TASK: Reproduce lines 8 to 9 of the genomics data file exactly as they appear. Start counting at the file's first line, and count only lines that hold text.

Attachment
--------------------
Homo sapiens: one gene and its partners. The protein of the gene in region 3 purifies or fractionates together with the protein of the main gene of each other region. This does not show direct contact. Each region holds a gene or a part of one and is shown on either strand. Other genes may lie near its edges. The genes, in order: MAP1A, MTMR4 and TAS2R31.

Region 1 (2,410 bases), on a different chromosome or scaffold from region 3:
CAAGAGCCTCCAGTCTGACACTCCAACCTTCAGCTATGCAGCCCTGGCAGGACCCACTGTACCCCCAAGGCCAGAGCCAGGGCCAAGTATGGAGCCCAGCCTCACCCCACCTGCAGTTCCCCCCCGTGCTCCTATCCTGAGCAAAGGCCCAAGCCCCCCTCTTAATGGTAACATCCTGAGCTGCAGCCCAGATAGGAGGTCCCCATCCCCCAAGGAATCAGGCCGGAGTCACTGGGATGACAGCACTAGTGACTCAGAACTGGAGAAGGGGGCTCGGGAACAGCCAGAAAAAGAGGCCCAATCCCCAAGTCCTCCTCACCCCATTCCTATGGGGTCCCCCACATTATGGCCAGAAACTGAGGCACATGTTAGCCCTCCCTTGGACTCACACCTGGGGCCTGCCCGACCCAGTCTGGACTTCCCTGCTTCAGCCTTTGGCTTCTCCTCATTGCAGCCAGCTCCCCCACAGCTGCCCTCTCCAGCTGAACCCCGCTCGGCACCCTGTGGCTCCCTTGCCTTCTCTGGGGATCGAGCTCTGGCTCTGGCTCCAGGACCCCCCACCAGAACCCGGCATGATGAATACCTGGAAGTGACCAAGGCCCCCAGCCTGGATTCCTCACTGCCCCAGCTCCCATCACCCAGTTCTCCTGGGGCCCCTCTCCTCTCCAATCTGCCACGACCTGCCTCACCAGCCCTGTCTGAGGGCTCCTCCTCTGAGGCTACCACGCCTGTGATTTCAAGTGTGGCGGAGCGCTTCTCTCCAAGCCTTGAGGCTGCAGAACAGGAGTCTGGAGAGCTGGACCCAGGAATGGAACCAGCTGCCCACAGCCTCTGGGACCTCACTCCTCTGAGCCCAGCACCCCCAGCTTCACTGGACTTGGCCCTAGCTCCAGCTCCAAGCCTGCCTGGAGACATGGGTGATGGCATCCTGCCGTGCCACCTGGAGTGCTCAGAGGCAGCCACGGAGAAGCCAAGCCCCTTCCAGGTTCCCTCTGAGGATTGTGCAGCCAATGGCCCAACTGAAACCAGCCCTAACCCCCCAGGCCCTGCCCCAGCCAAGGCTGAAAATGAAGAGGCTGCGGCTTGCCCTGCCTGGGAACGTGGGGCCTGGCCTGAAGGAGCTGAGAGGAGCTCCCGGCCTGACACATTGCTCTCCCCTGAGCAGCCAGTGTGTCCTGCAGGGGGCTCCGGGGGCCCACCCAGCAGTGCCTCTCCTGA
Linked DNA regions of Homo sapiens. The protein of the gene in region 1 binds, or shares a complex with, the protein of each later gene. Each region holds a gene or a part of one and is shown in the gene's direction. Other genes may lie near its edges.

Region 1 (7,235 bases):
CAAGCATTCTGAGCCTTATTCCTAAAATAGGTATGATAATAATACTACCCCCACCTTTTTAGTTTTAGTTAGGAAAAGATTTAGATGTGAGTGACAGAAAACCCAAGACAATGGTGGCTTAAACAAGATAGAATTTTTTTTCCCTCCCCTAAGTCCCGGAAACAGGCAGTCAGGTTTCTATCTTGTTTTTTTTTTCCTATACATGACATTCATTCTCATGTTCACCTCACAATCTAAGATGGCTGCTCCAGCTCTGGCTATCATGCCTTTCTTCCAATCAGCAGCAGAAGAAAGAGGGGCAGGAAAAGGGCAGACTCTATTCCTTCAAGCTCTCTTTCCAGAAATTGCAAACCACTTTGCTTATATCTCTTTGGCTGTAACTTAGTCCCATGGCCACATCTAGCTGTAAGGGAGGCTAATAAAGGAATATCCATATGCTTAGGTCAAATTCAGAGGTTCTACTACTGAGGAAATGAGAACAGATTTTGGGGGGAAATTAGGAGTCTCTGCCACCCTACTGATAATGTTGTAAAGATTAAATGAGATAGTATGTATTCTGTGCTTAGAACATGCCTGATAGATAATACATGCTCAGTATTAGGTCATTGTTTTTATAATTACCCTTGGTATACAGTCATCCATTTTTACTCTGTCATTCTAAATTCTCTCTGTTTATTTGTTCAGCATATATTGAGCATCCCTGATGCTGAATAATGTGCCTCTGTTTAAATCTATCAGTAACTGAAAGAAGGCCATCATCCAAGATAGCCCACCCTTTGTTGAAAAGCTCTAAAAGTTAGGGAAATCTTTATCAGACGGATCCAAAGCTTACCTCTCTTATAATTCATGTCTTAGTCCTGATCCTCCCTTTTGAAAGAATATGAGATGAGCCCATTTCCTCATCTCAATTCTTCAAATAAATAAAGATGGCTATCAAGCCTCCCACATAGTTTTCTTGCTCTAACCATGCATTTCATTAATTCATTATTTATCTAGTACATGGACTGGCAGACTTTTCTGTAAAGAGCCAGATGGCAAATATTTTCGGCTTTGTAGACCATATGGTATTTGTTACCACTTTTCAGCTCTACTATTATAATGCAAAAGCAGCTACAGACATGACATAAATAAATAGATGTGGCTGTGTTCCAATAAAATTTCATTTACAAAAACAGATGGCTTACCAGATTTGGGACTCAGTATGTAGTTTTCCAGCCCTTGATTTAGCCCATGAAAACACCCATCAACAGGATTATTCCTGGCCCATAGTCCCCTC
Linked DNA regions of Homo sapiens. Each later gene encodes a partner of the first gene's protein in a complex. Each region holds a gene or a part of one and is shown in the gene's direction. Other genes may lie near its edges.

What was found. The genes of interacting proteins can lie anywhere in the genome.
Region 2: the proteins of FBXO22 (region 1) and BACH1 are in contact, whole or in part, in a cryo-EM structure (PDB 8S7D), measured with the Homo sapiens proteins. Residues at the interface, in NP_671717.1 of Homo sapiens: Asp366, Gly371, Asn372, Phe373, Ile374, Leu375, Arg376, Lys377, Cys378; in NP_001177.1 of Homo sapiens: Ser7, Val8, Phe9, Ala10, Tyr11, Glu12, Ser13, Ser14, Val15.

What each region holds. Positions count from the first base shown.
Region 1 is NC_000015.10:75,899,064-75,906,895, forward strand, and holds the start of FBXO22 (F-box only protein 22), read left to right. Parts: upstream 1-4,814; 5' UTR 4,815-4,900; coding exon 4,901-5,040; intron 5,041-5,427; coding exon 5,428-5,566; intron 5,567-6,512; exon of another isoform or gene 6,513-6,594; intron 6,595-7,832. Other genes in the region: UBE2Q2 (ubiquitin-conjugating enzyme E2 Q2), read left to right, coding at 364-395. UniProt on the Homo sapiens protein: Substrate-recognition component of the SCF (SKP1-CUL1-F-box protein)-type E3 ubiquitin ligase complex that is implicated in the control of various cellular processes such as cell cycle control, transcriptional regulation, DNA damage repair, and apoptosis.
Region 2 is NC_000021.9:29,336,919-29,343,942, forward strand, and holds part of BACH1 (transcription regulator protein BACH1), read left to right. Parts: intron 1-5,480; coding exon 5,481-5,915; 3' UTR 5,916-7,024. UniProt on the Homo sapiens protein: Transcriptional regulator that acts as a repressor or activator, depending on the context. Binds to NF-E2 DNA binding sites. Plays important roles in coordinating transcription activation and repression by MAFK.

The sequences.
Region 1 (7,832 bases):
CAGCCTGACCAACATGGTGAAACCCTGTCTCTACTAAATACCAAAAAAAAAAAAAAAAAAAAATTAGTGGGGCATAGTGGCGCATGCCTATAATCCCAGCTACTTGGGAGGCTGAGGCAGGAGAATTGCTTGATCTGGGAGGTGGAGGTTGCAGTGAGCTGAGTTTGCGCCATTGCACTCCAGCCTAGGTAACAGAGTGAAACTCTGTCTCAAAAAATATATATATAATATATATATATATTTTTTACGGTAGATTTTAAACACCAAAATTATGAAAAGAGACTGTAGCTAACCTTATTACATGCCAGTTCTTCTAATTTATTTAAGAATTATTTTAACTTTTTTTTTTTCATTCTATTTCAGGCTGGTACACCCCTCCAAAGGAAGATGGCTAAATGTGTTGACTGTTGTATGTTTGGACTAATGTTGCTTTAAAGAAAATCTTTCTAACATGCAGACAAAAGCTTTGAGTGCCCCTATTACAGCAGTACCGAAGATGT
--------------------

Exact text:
What was found. The genes of interacting proteins can lie anywhere in the genome.
Region 2: the proteins of FBXO22 (region 1) and BACH1 are in contact, whole or in part, in a cryo-EM structure (PDB 8S7D), measured with the Homo sapiens proteins. Residues at the interface, in NP_671717.1 of Homo sapiens: Asp366, Gly371, Asn372, Phe373, Ile374, Leu375, Arg376, Lys377, Cys378; in NP_001177.1 of Homo sapiens: Ser7, Val8, Phe9, Ala10, Tyr11, Glu12, Ser13, Ser14, Val15.